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Cybercrime is lowest in these three states, so if you live there you can rest easy | #cybercrime | #infosec

Did you know? Your Android phone is basically a computer. And not only because it has all the parts like a CPU and RAM, but rather because its raw power can rival numerous desktop PCs from the last decade. That’s a huge leap, always capable to make your head swirl when you think about it.
With technology being more prominent and powerful, it also brings many new opportunities. Of the good and bad sort. One of the most widespread and varied examples of the latter category is cybercrime. To give you an idea, check out this BlackBerry Global Threat Intelligence Report. 
12 cyberattacks per minute for a three month period?! 

The good news is that the US is the top country regarding number of prevented attacks, so most of those have been taken care of before they evolved into problems. But that doesn’t mean that cybercrime is easy to handle. In fact, due to its numerous forms — ranging from spam to DDoS attacks — it is particularly difficult to deal with. 

That being said, though, some data from the FBI was analyzed by WindowsReport.com and it highlighted something intriguing. It would appear that Mississippi, Kansas and North Dakota are the states with the lowest rate of cybercrime in the US.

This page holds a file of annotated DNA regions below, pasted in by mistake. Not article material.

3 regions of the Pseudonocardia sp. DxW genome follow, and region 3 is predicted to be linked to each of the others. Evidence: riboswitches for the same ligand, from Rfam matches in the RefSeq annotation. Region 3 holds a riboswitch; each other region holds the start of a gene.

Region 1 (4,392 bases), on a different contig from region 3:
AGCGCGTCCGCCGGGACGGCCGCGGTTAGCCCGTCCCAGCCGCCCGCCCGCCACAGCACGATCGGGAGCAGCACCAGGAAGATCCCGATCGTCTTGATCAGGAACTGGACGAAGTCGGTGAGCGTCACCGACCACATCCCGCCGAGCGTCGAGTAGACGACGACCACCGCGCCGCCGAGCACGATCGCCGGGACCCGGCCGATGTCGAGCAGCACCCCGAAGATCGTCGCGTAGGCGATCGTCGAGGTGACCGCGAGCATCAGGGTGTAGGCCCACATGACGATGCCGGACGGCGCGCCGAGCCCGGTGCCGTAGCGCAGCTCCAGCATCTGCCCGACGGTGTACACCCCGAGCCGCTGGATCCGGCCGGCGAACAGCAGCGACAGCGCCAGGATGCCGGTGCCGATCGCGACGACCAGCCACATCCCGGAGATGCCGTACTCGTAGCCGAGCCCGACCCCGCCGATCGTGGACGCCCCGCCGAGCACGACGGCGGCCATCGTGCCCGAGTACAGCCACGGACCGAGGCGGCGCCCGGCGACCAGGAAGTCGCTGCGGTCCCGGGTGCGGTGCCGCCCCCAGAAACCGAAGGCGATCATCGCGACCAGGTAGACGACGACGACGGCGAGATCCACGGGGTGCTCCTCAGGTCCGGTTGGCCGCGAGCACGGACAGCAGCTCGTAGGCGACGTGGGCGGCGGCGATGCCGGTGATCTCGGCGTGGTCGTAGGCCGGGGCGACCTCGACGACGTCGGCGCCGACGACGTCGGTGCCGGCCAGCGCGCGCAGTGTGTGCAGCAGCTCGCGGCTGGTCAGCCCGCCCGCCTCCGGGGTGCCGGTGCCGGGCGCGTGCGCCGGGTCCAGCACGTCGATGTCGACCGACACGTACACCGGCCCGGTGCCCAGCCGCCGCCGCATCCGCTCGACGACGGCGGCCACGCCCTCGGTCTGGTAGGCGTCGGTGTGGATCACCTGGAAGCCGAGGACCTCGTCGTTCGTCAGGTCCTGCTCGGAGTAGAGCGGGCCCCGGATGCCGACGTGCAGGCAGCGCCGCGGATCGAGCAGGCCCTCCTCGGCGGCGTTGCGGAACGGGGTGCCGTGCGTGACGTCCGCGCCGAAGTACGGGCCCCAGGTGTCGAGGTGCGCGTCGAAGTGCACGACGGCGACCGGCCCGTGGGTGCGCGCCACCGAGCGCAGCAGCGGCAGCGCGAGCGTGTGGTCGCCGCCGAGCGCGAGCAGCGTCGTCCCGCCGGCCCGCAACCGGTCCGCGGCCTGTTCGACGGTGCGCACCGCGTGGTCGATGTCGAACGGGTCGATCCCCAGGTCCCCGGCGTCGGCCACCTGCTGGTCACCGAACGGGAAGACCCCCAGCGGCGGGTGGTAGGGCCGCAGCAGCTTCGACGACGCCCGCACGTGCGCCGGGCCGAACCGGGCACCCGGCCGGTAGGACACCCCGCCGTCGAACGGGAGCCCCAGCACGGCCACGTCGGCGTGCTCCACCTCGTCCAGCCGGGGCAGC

But one must ask: how come?   

Well, for starters, one must ask: how technologically advanced are these states? Cybercrime is bound to directly correlate with technological capabilities, because… Well, if there is no tech to target, then there won’t be any attacks, right?

Numerous reports online, like this one from FoxBusiness, have all three states at the bottom of its list for “Most Innovative State of 2022”. While these aren’t taking into account technological availability specifically, the placements should still serve as a generalized indication. 

But even then, the list has 51 entries. And despite that, only Mississippi, Kansas and North Dakota are among the top regarding lack of cyber attacks. As such, something different has to be going on there that makes them more resilient against cybercrime.

What is that? We don’t know. Unfortunately, most reports focus on recorded cases, statistics and most often — financial losses (in disturbingly high numbers). As such, we can only hope that whatever these states are doing keeps working in the future. And that some day we get to see a report, which analyses said action plan, because there seems to be a learning opportunity here.

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National Cyber Security